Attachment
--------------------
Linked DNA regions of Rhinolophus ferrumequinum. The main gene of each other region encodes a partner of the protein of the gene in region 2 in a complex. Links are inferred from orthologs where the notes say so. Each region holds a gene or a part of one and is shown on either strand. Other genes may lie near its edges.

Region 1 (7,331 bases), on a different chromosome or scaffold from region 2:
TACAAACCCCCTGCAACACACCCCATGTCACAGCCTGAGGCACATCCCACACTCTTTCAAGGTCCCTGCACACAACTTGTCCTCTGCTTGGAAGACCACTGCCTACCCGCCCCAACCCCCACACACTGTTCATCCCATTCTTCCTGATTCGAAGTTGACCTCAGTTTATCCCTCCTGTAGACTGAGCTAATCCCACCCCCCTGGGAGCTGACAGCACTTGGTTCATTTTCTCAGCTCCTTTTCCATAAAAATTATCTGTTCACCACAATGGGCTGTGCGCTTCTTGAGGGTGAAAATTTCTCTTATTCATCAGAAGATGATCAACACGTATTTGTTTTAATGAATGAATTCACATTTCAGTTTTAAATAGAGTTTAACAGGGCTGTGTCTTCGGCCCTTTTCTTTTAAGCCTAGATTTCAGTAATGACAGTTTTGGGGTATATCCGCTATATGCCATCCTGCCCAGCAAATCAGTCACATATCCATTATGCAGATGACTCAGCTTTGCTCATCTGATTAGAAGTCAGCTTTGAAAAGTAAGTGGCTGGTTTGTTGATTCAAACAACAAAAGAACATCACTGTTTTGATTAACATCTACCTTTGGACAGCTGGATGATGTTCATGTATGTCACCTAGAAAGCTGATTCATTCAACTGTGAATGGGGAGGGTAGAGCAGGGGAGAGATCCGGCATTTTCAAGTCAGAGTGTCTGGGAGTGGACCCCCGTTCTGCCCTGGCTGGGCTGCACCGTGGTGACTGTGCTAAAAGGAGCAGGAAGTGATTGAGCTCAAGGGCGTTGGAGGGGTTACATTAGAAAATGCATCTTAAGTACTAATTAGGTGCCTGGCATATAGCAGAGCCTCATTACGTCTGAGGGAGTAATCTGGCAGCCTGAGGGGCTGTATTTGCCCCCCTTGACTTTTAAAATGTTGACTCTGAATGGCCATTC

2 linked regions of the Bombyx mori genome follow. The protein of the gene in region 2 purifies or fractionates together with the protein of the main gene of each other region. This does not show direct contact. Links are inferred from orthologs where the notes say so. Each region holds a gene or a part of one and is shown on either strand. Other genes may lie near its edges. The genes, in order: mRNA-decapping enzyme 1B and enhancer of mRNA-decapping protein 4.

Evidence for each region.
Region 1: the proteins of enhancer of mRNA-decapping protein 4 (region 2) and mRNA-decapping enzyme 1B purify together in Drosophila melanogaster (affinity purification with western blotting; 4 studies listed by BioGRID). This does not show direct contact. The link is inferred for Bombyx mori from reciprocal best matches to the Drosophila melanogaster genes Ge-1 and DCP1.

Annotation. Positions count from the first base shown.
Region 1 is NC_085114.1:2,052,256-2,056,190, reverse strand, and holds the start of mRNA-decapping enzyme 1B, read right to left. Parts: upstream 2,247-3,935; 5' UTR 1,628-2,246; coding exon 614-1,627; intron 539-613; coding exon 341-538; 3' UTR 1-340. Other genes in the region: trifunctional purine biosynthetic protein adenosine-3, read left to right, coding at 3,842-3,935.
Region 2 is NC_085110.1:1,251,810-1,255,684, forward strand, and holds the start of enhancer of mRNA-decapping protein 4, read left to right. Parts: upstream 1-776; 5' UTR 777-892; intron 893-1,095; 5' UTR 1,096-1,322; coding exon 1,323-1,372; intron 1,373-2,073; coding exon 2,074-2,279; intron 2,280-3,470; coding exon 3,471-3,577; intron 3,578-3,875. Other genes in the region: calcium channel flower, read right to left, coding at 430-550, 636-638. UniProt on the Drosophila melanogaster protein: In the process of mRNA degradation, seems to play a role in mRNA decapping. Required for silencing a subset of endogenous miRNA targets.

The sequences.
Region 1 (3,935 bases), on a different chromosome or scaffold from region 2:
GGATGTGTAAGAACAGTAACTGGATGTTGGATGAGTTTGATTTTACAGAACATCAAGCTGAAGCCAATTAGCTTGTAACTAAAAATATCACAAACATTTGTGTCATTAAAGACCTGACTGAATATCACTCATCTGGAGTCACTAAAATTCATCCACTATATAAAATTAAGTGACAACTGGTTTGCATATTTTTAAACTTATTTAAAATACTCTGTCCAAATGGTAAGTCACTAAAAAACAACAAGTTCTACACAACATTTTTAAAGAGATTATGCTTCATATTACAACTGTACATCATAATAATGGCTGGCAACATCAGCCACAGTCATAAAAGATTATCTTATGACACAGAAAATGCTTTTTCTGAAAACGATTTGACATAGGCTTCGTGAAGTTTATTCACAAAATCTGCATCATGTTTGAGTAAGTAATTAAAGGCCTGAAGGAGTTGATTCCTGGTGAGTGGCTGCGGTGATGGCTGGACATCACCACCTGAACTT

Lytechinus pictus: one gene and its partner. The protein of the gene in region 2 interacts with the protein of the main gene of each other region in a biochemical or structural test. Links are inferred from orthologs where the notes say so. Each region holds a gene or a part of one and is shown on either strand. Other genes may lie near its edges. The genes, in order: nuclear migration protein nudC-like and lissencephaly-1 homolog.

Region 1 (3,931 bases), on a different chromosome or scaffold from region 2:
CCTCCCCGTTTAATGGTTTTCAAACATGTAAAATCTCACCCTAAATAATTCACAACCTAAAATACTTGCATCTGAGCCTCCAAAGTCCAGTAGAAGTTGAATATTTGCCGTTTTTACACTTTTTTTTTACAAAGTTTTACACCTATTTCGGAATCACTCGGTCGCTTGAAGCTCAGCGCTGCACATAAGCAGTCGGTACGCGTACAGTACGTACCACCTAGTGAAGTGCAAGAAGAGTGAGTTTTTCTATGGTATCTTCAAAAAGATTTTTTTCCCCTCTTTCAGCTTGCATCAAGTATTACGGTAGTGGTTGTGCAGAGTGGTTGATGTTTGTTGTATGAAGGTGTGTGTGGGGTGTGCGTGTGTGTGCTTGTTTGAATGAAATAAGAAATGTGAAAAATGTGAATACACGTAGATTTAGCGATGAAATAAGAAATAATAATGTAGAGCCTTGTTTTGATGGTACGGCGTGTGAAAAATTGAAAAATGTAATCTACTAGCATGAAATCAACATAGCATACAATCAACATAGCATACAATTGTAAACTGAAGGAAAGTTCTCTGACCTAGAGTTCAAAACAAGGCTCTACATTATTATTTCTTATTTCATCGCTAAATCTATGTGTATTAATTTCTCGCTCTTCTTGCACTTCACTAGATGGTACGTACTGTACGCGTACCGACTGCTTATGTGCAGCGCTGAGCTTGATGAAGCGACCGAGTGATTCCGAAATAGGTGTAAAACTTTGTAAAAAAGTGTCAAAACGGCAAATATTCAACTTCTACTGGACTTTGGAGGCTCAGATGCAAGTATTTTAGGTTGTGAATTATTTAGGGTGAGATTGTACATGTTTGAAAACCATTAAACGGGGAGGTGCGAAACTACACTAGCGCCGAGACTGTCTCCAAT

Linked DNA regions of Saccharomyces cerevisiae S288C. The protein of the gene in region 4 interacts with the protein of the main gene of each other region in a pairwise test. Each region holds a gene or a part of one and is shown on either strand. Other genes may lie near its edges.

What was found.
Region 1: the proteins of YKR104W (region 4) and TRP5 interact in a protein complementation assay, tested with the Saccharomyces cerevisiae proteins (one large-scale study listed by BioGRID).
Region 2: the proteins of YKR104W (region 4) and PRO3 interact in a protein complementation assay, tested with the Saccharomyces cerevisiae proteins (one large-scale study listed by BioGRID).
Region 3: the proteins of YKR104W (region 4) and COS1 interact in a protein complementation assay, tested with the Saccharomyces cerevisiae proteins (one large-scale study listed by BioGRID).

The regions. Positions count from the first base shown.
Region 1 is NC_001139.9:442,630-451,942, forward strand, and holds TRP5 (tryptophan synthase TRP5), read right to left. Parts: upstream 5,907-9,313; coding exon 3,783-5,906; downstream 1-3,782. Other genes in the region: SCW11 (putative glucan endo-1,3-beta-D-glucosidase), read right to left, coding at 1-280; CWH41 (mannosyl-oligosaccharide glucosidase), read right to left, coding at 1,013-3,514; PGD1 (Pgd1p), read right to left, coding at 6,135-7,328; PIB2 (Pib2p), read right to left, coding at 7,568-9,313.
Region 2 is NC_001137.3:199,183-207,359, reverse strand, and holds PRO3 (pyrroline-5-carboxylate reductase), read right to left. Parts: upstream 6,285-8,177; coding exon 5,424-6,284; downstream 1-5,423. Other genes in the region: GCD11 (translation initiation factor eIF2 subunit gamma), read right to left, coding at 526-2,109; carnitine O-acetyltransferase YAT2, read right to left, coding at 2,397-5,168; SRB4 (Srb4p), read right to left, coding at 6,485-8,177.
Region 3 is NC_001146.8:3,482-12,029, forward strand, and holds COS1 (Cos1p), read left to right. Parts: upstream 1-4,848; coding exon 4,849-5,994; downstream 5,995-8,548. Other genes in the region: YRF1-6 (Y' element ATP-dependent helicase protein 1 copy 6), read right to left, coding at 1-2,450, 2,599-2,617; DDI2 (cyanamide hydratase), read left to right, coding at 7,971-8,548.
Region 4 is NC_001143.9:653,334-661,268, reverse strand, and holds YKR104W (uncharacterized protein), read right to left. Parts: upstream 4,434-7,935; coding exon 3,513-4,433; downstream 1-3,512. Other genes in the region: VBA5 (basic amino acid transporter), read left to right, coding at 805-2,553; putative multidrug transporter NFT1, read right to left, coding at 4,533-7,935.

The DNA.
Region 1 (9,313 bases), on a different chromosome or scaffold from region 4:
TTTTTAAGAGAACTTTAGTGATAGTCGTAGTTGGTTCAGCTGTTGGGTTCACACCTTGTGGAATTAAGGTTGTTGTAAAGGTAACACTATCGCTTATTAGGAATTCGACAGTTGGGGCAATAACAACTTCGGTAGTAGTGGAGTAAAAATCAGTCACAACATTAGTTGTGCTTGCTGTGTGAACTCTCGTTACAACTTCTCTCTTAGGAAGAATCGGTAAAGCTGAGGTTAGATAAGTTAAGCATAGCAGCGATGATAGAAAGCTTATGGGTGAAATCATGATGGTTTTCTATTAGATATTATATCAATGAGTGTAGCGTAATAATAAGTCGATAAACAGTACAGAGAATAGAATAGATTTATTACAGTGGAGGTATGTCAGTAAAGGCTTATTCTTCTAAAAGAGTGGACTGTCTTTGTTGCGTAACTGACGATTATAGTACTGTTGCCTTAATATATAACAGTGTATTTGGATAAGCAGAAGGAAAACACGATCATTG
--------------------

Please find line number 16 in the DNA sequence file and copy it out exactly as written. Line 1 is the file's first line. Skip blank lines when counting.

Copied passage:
Linked DNA regions of Saccharomyces cerevisiae S288C. The protein of the gene in region 4 interacts with the protein of the main gene of each other region in a pairwise test. Each region holds a gene or a part of one and is shown on either strand. Other genes may lie near its edges.